Graduation Year


Document Type




Degree Granting Department


Major Professor

Sarath Witanachchi, Ph.D.

Committee Member

Pritish Mukherjee, Ph.D.

Committee Member

Hariharan Srikanth, Ph.D.

Committee Member

Xiaomei Jiang, Ph.D.


thin films, lead selenide quantum dots, nanoparticles, multiple exciton generation, exciton dissociation, solar cells


This work describes an experimental investigation of methods of synthesis, determination of structural and physical properties, and analysis and correlation of the properties to the structures of semiconductor quantum dots and quantum dot-polymer hybrid structures. These structures are investigated for applications in flexible solar cell devices. The main synthesis process used in the work was a Laser-Assisted Spray (LAS) process that was developed in our laboratory to deposit surfactant-free PbSe quantum dot (QD) films directly on a substrate. The QD films formed by this technique are in close contact with each other forming a percolation path for charge transport. Analytical instruments that include Atomic Force Microscopy (AFM) and Transmission Electron Microscopy (TEM) were used for structural characterization while optical absorption spectroscopy and photoluminescence were used for determining the quantum confinement of charge carriers in PbSe QDs. In addition, charge transport across lithographically patterned paths was used to determine the transport characteristics and generation of photocurrent in the fabricated structures.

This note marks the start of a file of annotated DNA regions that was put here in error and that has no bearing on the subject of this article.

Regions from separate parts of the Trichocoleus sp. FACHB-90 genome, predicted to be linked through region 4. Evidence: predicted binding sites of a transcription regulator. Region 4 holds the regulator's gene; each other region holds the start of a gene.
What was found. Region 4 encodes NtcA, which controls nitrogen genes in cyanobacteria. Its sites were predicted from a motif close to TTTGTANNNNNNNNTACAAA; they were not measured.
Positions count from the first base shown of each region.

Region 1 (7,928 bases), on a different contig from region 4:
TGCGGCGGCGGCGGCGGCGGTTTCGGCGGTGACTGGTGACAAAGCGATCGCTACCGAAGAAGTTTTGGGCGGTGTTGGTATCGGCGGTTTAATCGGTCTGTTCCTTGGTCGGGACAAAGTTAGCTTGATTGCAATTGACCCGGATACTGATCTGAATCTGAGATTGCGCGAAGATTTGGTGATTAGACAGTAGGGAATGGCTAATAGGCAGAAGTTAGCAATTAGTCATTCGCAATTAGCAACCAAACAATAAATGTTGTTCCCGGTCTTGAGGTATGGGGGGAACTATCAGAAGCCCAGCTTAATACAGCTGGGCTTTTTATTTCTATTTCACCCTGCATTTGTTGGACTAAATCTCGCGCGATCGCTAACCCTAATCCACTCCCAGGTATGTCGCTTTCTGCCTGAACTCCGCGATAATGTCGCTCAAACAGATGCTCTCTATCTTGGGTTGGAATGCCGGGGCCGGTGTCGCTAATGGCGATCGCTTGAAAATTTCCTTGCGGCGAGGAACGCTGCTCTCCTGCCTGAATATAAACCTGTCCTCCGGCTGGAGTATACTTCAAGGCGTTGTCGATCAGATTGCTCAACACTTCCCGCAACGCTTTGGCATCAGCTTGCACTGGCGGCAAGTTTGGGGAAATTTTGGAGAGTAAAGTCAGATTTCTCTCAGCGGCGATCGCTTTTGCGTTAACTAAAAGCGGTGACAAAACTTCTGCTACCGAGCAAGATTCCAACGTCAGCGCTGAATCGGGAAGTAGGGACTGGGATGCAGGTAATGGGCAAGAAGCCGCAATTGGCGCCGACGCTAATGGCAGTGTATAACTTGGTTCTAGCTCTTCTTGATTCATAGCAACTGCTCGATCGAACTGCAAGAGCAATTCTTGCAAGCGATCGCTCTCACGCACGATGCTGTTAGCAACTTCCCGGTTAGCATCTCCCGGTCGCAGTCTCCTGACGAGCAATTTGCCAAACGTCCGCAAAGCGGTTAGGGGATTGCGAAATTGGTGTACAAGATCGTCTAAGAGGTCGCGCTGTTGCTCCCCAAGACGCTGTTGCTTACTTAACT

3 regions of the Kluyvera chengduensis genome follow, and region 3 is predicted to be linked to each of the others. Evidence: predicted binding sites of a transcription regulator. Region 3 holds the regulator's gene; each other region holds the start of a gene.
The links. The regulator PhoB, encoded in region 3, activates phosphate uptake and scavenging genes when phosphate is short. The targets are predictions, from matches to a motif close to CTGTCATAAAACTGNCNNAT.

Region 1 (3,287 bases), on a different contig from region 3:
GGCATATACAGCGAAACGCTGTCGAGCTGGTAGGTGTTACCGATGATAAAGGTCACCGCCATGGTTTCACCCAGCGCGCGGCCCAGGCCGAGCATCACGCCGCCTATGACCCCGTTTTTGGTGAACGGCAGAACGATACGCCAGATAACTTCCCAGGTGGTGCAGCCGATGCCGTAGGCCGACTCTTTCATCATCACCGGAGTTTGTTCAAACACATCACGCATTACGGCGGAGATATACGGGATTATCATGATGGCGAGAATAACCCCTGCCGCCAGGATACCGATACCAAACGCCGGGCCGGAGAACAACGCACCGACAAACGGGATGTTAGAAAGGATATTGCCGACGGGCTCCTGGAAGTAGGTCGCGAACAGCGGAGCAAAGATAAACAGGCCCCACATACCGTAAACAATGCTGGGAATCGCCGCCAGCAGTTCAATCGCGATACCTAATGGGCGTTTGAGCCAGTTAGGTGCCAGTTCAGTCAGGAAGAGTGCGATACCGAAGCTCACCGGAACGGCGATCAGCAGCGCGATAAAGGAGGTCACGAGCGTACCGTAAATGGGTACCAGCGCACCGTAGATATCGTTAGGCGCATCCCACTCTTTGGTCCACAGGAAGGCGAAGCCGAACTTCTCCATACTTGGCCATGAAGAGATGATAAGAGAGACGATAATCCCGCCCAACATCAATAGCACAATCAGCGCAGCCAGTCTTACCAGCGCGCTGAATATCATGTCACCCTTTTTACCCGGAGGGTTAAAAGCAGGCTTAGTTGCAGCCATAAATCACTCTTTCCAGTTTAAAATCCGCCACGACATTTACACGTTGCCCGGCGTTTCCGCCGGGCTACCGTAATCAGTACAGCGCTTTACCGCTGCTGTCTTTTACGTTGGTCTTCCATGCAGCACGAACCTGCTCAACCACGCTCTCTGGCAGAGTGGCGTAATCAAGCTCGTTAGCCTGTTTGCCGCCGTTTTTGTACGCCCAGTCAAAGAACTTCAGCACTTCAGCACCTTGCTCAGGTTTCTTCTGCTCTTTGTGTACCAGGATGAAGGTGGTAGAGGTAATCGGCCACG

Absorption spectroscopy confirmed the quantum confinement of PbSe QDs deposited by LAS deposition. Room temperature current-voltage measurements across a 2 micrometer tunnel junction formed by the QDs produced a power-law dependence of the form I ∝ V2.19 that describes a percolation path of dimensionality slightly above two-dimensional. Absence of surfactants in LAS deposited films improved the conductivity by more than three orders of magnitude. Temperature dependent conductance studies showed thermally activated transport at high temperatures and temperature independent tunneling followed by previously unobserved metallic conduction at low temperatures.

The LAS system was successfully modified by incorporating two spray nozzles to transport aerosols of two different precursors, one containing the QDs and the other containing the polymer. This new co-deposition system was successfully used to deposit QDs/Polymer hybrid structures. The TEM and XRD studies of LAS co-deposited films were shown to be uniformly distributed and crystalline. The photo-current experiments of QD/polymer hybrid composites showed clear evidence of enhanced carrier generation and transport as a result of intimate contact between quantum dots (QDs).